A glimmer of late afternoon struggled through the deadlights. I found myself in a really commodious space,—extending far back of where the forward bulk-heads are usually placed,—accommodating rows and row of bunks—eighteen of them, in fact. The unlighted lamp cast its shadow on wood stained black by much use, but polished like ebony from the continued friction of men's garments. I wish I could convey to you the uncanny effect, this—of dropping from the decks of a miniature craft to the internal arrangements of a square-rigged ship. It was as though, entering a cottage door, you were to discover yourself on the floor of Madison Square Garden. A fresh sweet breeze of evening sucked down the hatch. I immediately decided on the forecastle. Already it was being borne in on me that I was little more than a glorified bo's'n's mate. The situation suited me, however. It enabled me to watch the course of events more safely, less exposed to the danger of recognition.

I stood for a moment at the foot of the companion accustoming my eyes to the gloom. After a moment, with a shock of surprise, I made out a shining pair of bead-points gazing at me unblinkingly from the shadow under the bitts. Slowly the man defined himself, as a shape takes form in a fog. He was leaning forward in an attitude of attention, his elbows resting on his knees, his forearms depending between them, his head thrust out. I could detect no faintest movement of eyelash, no faintest sound of breathing. The stillness was portentous. The creature was exactly like a wax figure, one of the sort you meet in corridors of cheap museums and for a moment mistake for living beings. Almost I thought to make out the customary grey dust lying on the wax of his features.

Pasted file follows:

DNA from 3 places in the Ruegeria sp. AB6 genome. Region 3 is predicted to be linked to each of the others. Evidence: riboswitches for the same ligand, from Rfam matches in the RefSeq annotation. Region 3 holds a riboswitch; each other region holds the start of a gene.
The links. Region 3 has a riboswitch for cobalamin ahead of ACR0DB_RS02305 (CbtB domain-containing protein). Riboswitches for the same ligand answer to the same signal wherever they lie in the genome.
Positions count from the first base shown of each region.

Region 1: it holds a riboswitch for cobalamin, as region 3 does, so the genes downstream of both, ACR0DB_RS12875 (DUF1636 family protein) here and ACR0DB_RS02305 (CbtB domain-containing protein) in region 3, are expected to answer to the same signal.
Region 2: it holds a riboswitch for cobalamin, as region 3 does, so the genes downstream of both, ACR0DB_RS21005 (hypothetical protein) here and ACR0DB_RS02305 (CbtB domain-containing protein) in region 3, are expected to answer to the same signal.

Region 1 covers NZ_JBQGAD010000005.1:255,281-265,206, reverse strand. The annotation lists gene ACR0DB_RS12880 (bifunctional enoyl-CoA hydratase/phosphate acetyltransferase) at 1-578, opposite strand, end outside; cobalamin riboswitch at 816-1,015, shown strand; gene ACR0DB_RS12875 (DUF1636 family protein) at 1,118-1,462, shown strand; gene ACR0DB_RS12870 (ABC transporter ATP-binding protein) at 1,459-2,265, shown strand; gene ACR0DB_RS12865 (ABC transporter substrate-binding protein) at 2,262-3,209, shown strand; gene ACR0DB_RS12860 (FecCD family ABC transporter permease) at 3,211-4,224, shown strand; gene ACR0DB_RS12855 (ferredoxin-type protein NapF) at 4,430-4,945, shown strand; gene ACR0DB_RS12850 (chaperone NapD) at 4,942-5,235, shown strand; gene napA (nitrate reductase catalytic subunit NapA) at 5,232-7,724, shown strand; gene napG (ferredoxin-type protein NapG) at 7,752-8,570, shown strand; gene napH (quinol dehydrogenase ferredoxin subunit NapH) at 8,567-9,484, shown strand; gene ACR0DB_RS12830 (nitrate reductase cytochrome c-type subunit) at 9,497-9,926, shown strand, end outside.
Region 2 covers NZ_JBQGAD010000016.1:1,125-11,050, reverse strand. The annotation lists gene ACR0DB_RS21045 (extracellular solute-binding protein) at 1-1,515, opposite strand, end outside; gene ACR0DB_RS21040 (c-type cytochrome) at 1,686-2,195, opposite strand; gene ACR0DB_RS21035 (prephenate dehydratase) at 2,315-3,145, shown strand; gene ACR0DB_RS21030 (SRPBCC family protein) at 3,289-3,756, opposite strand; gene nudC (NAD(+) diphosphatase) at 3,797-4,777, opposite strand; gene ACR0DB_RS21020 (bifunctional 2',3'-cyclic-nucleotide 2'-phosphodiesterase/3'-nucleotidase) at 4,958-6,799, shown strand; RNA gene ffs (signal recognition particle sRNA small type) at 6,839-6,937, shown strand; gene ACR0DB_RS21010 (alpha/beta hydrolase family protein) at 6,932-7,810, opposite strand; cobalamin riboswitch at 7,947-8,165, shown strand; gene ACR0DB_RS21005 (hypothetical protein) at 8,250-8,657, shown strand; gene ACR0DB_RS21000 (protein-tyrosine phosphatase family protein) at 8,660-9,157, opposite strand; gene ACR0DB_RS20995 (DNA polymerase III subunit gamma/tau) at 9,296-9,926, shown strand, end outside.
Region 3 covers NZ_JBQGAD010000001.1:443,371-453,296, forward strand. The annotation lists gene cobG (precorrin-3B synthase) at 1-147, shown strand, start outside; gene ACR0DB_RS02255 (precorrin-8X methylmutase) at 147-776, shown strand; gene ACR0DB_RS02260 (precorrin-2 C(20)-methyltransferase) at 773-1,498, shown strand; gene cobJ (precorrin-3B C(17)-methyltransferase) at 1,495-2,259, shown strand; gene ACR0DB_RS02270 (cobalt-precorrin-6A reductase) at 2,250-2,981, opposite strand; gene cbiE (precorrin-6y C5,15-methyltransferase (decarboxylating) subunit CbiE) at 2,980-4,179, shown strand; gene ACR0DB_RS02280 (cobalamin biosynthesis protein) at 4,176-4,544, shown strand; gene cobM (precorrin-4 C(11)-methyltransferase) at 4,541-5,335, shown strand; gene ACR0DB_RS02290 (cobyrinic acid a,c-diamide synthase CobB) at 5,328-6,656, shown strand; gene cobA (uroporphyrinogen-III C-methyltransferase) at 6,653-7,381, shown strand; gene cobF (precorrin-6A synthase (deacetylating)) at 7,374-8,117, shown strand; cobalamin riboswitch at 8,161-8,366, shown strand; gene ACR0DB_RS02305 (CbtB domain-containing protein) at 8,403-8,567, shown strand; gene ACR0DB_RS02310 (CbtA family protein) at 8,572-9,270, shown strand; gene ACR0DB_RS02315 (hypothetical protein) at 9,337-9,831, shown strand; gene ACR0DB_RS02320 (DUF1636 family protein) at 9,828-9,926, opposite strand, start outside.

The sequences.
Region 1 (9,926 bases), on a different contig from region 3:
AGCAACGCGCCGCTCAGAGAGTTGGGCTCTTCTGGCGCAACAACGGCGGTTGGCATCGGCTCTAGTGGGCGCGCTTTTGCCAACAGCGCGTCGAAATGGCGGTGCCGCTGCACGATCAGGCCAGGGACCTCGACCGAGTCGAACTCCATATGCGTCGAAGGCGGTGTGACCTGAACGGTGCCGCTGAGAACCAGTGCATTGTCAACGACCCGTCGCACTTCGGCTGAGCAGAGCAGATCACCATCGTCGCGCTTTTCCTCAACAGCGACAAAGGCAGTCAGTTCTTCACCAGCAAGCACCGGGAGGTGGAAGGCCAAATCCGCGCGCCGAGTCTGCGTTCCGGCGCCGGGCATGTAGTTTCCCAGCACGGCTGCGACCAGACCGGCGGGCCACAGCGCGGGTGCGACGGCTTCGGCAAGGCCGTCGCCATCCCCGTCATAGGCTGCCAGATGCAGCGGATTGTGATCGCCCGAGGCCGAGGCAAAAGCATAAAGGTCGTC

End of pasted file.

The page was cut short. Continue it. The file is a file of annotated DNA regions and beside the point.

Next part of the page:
I am going to tell you more of this man, because, as you shall see, he was destined to have much to do with my life, the fate of Dr. Karl Augustus Schermerhorn, and the doom of the Laughing Lass.

He wore on his head a red bandana handkerchief. I never saw him with other covering. From beneath It straggled oily and tangled locks of glossy black. His face was long, narrow, hook-nosed and sinister; his eyes, as I have described them, a steady and beady black. I could at first glance ascribe great activity, but only moderate strength to his slender, wiry figure. In this I was mistaken. His sheer physical power was second only to that of Captain Selover. One of his forearms ended in a steel hook. At the moment I could not understand this; could not see how a man so maimed could be useful aboard a ship. Later I wished we had more as handy. He knew a jam hitch which he caught over and under his hook quicker than most men can grasp a line with the naked hand. It would render one way, but held fast the other. He told me it was a cinch-hook hitch employed by mule packers in the mountains, and that he had used it on swamp-hooks in the lumber woods of Michigan. I shouldn't wonder. He was a Wandering Jew.—His name was Anderson, but I never heard him called that. It was always "Handy Solomon" with men and masters.